Katherine Woolley

Katherine Woolley

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Updated On July 18, 2021
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Katherine Woolley was a British military nurse and archaeologist. Katherine Woolley has been the inspiration for the character of Louisne Leidner in Agatha Christie’s novel Murder in Mesopotamia as she worked principally at the Mesopotamian site of Ur.

Early life

Katherine Woolley, also known as Lady Woolley was born in June 1888, in Birmingham, England. She also goes by the name nee Menke. She is from a German family. Her father’s name was Carl Menke. He was a consul for Germany. There is no information about her mother’s name and her profession. Unfortunately, there are no details about her nationality, religion, ethnicity in public domains. According to astrology, she has Gemini as her zodiac sign.

Looking retrospectively to her academic career, she studied Modern History at Somerville College in Oxford University. But sadly, she was not able to continue her education there due to health issues.

Death

Katherine died at the age of 57 years, on 8 November 1945 in Dorchester, where she lived for several years. The reason for her death was multiple sclerosis, a neurodegenerative disease. Despite her ill condition, she was active until two days before her death.

Professional life

Katherine is known for dedicating her life as a nurse and an archaeologist. She served as a nurse by being associated with the Red Cross, during World war I. She officially joined the Red Cross in 1915 and immediately went to Alexandria, Egypt to work in a hospital. Later she went to Poland and worked in a concentration camp. She again went to Cairo, Egypt after marrying Colonel Keeling. Though her husband lived shortly after their emigration, she decided to live there herself.

Talking about her journey as an archaeologist, it happened when she went to work as a nurse in Baghdad. She was then residing with Lieutenant Colonel J.R. Tainsch and his wife. Tainsch showed him the undergoing excavation at Ur, where she met famous British Archaeologist Leonard Woolley, who offered her the position of illustrator for the excavation. She later became the primary assistant on site. She not only drew the drawing of the site which got published in newspapers but also helped in reconstructing lots of objects. Similarly, she has a vital role in bringing forth the understanding of the royal life of Ur.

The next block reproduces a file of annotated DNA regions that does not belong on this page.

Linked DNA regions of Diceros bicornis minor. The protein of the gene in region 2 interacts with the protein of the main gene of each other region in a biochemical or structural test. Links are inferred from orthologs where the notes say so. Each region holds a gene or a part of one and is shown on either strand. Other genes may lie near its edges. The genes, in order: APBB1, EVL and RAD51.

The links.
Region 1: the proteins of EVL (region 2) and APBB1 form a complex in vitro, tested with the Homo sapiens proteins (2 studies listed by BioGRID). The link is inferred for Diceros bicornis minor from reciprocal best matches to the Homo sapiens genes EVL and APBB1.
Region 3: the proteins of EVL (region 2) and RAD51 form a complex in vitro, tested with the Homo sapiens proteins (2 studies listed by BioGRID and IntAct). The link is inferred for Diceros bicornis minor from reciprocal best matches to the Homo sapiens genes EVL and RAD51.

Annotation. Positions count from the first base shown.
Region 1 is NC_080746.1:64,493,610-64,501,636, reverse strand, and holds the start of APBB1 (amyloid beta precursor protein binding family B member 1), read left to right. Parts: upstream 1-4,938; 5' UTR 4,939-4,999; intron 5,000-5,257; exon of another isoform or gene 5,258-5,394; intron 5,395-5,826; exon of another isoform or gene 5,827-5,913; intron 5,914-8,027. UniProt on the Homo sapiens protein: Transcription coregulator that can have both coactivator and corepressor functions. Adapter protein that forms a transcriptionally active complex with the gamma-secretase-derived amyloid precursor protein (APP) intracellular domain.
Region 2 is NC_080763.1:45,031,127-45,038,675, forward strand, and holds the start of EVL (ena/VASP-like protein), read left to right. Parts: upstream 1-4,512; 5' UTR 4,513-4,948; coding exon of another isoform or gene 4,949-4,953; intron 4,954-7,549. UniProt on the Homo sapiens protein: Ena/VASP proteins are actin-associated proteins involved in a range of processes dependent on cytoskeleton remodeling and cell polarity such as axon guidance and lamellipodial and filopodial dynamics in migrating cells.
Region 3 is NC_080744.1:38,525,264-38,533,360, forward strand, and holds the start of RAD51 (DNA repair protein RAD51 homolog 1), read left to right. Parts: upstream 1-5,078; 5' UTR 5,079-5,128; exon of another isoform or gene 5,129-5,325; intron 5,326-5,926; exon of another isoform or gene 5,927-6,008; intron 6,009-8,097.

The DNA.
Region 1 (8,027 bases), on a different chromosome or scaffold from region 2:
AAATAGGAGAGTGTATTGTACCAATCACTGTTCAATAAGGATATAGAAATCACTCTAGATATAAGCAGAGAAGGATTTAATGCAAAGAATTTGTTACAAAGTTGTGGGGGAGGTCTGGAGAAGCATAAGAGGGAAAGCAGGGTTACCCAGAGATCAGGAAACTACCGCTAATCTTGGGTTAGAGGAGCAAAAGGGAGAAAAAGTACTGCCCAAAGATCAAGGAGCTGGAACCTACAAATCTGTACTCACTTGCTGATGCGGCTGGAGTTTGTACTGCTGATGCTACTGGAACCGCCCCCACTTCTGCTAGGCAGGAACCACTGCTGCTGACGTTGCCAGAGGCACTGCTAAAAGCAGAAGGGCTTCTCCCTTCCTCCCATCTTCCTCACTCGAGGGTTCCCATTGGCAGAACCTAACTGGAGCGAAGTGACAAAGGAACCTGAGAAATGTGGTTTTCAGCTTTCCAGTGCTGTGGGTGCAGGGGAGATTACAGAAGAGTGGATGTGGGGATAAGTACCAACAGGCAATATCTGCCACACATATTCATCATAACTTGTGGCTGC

Moreover, she published a romantic novel “Adventure Calls”, set in the contemporary Middle East. The character of the protagonist of the book is depicted more or less as her own.

Katherine Woolley

Caption: Katherine Woolley at the site of excavation in Ur. (Source: Trowelblazers)

Achievement

The works of Katherine were very commendable and were appraised by everyone. Her workers used to regard her as a taskmaster. Moreover, she was characterized in the novel Murder in Mesopotamia by famous writer Agatha Christie. She was the inspiration for the murder victim, Louise Leidner, in the novel. To note down, Agatha Christie and Katherine had a good friendship.

Personal life

Katherine married twice in her lifetime. Her first husband was Lieutenant Colonel Bertram Keeling. They married on 3 March 1919.  He was the Director-General of the survey of Egypt and the president of the Cotton Research Board. Unfortunately, he committed suicide by gunshot in 1919.

She later married Leonard Woolley on 11 April 1927. They first met at an excavation site in Ur after her first husband’s death. They remain together until her death.

Body measurement and Social media

There are no details on body features about this 20th-century archaeologist in any of her obituary.

She does not have any kind of social media too, since there was no such advancement in science then as of today.